Rent The Salesman (2016)

3.6 of 5 from 186 ratings
1h 59min
Rent The Salesman (aka Forushande) Online DVD & Blu-ray Rental
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Synopsis:
The future looks promising for amateur actors Emad (Shahab Hosseini) and Rana (Taraneh Alidoosti) as they prepare for opening night on their production of Arthur Miller's 'Death of a Salesman'. However, when dangerous work on a neighbouring building forces the couple to leave their home and move into a new apartment, a case of mistaken identity sees a shocking and violent incident throw their lives into turmoil. What follows is a series of wrong turns that threaten to destroy their relationship irreparably.
Academy-Award winning filmmaker Asghar Farhadi (A Separation) returns with 'The Salesman', a characteristically taut drama exploring how unexpected cracks can form in the foundations of a seemingly happy marriage.
Actors:
, , , Mina Sadati, Farid Sajjadi Hosseini, Maral Bani Adam, Ehteram Boroumand, Mojtaba Pirzadeh, Mehdi Koushki, Emad Emami, Sam Valipour, Sahra Asadollahe, Shirin Aghakashi
Directors:
Producers:
Asghar Farhadi, Alexandre Mallet-Guy
Writers:
Asghar Farhadi
Aka:
Forushande
Studio:
Curzon / Artificial Eye
Genres:
Drama
Countries:
Iran, Top 100 Films, Drama
Awards:

2017 Oscar Best Foreign Film

2016 Cannes Best Actor

2016 Cannes Best Screen Play

BBFC:
Release Date:
29/05/2017
Run Time:
119 minutes
Languages:
English, Persian
Subtitles:
English
DVD Regions:
Region 2
Formats:
Pal
Aspect Ratio:
Widescreen 1.85:1
Colour:
Colour
BBFC:
Release Date:
29/05/2017
Run Time:
124 minutes
Languages:
English, Persian
Subtitles:
English
Formats:
Pal
Aspect Ratio:
Widescreen 1.85:1
Colour:
Colour
BLU-RAY Regions:
B

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Reviews (2) of The Salesman

A film with a difference - The Salesman review by BE

Spoiler Alert
19/06/2018

An unusual and interesting storyline, tackling a disquieting theme. Plods along in parts but this only adds to its charm. Beautifully acted throughout by the whole cast.

0 out of 0 members found this review helpful.

Tense Drama - The Salesman review by EP

Spoiler Alert
28/05/2019

This is an unusual foreign language film. The main characters are husband and wife actors. They move apartment and she is attacked. The rest of the film is then working through who may have attacked the wife introducing other characters and also the balance of the theatre production the main characters are involved with and the main storyline as the drama unfolds.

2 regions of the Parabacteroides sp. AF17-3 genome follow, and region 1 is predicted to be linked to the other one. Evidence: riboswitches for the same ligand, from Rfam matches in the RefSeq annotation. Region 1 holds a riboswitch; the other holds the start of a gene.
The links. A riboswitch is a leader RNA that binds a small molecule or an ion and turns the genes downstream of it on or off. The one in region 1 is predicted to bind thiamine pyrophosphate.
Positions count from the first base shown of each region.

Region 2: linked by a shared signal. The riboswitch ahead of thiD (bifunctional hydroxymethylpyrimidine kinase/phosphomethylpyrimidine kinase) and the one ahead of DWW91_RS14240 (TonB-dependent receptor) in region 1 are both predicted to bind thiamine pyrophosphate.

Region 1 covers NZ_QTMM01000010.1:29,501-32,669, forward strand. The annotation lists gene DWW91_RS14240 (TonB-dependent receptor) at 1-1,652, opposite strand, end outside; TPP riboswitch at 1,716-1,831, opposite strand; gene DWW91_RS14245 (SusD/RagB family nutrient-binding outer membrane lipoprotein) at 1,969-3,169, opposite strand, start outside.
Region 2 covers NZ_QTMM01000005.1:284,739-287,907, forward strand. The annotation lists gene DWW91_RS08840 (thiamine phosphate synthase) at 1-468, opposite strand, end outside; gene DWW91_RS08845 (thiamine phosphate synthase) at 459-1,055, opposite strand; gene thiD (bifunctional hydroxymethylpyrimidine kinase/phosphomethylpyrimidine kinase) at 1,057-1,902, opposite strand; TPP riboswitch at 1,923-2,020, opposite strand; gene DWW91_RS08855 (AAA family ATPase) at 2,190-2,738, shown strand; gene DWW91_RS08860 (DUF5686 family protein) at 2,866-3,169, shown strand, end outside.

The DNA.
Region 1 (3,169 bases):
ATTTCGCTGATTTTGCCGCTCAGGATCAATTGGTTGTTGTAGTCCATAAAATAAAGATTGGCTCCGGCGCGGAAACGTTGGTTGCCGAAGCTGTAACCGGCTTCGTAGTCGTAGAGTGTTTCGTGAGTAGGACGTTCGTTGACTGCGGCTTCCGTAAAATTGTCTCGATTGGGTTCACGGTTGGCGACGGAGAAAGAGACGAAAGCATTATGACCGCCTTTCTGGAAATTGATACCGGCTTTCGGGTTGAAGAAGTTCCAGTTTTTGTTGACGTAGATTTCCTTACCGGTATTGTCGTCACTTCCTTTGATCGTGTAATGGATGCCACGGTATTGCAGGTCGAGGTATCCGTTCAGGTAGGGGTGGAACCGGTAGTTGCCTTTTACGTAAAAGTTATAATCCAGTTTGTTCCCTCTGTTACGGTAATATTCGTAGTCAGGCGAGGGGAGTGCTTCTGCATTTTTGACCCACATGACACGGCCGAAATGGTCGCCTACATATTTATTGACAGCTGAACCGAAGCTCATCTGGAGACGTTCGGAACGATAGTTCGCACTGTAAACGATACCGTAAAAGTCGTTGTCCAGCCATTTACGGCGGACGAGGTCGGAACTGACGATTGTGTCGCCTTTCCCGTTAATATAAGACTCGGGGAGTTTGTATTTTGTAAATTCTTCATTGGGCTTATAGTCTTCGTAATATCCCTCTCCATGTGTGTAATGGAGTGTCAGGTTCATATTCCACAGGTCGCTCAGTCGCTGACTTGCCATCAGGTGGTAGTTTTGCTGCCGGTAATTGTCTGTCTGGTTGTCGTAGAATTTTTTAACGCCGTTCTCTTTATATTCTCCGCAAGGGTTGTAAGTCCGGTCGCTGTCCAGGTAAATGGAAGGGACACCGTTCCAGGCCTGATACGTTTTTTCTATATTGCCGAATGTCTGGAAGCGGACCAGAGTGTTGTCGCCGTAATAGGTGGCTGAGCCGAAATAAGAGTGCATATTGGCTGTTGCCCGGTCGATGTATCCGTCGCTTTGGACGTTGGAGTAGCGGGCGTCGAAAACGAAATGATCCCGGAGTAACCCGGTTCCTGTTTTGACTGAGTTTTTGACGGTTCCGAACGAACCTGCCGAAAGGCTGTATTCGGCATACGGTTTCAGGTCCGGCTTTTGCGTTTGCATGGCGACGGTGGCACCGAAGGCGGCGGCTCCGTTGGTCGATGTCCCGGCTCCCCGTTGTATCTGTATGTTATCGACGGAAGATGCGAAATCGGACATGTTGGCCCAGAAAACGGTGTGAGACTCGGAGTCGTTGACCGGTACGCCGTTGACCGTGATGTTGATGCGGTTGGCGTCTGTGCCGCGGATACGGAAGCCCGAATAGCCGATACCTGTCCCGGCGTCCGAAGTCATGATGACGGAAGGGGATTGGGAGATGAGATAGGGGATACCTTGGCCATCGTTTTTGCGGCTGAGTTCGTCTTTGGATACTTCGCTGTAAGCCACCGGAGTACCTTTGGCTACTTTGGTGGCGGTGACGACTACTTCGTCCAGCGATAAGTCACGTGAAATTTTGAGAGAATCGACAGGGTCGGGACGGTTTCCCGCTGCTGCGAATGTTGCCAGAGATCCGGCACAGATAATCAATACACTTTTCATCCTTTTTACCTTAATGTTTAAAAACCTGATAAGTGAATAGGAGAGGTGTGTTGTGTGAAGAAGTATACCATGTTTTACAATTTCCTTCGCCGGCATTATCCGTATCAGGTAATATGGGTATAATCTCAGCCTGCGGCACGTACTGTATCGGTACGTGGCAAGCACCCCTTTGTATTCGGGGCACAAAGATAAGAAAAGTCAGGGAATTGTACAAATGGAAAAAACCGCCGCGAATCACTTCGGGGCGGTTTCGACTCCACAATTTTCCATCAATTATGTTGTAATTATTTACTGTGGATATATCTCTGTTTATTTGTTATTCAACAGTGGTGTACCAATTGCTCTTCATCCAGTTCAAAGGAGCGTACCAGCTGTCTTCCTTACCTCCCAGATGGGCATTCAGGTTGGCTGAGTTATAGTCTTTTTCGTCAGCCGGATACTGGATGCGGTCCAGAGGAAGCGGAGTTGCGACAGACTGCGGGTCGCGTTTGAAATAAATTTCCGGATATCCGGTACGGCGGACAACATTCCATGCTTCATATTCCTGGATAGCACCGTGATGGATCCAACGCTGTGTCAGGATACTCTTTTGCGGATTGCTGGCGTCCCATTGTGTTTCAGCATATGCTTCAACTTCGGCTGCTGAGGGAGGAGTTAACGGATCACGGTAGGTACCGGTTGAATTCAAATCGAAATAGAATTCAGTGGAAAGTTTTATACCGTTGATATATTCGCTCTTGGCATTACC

It is a slightly slow moving film at times but then you get used to the pace and it is quite thrilling and tense.

Some of the acting could have been a little better for me but overall it is a good film. Not sure what's missing for me, but there seemed something, hence 3/5 score, if I could give it 3.5 I would.

0 out of 0 members found this review helpful.

Critic review

The Salesman (aka Forushande) review by Adrijan Arsovski - Cinema Paradiso

The Salesman is a poignant, slow-burning drama with a dramatic punchline that comes later in the third act of the film. And boy does it sting. It’s also complex and thrilling, playing with moralities and what means to stay loyal until the end. When one comes to better think of it, The Salesman is in fact a juicy revenge tale served cold; but it’s also masked (in trailers and promotional materials) as a boring home drama, which is an odd choice of the marketing team all things taken into consideration. Finally, The Salesman features some of the best acting work ever put to screen, and for this fact alone – I wholeheartedly applaud the film for digging out such long-forgotten pleasures and enamoring us the audience with such unparalleled delights.

Cynicism aside, the film follows Emad (Shahab Hosseini) and Rana (Taraneh Alidoosti), who incidentally enough are actors themselves; they move in to their new home, but find it hard to connect due to a recent stressful event concerning a violation of their privacy in their home. And so, they gather their strength to power through a local play of Arthur Miller's 'Death of a Salesman' (meta much?), only to find out that there’s more than meets to eye in regards to them both.

In particular, Shahab Hosseini as Emad gives the performance of his lifetime. His portrayal of the conflicting Emad comes off as raw, authentic, and deeply unique in its own way, as we follow the character’s further descend into doubt and degradation. Moreover, some of the script pushes forward changes that would be hard to believe, but Shahab manages to subtly thread these changes and showcase how a true talent does their work. When I come to better think of it, Shahab HOsseini’s performance is what keeps The Salesman afloat, and without him we wouldn’t have got what the film ended up being in the first place.

Secondly, Shahab’s magnificent performance should be also linked to Asghar Farhadis tight direction; what the director does here is slowly build the drama, in an unnerving development that would, as mentioned above, blow up in the third act in a dazzling display of narrative structure and decisive culmination. None of the unravel feels force upon the characters; it flows naturally and intertwines with the moral ruminations of both characters alike. In fact, it would be a grave error not to acknowledge Taraneh Alidoosti’s acting as Rana as well, which is calculated, timely, and as real as it gets.

Finally, The Salesman is a riveting revenge drama (plus thrills) that pushes against traditional filmmaking and brings a novel approach to the table. This approach works better than any other formulaic drama would make you think it does, and to this extent, The Salesman is a brilliant piece of cinematic brilliance. Yes, I’m deliberately putting in “brilliance” in there twice.

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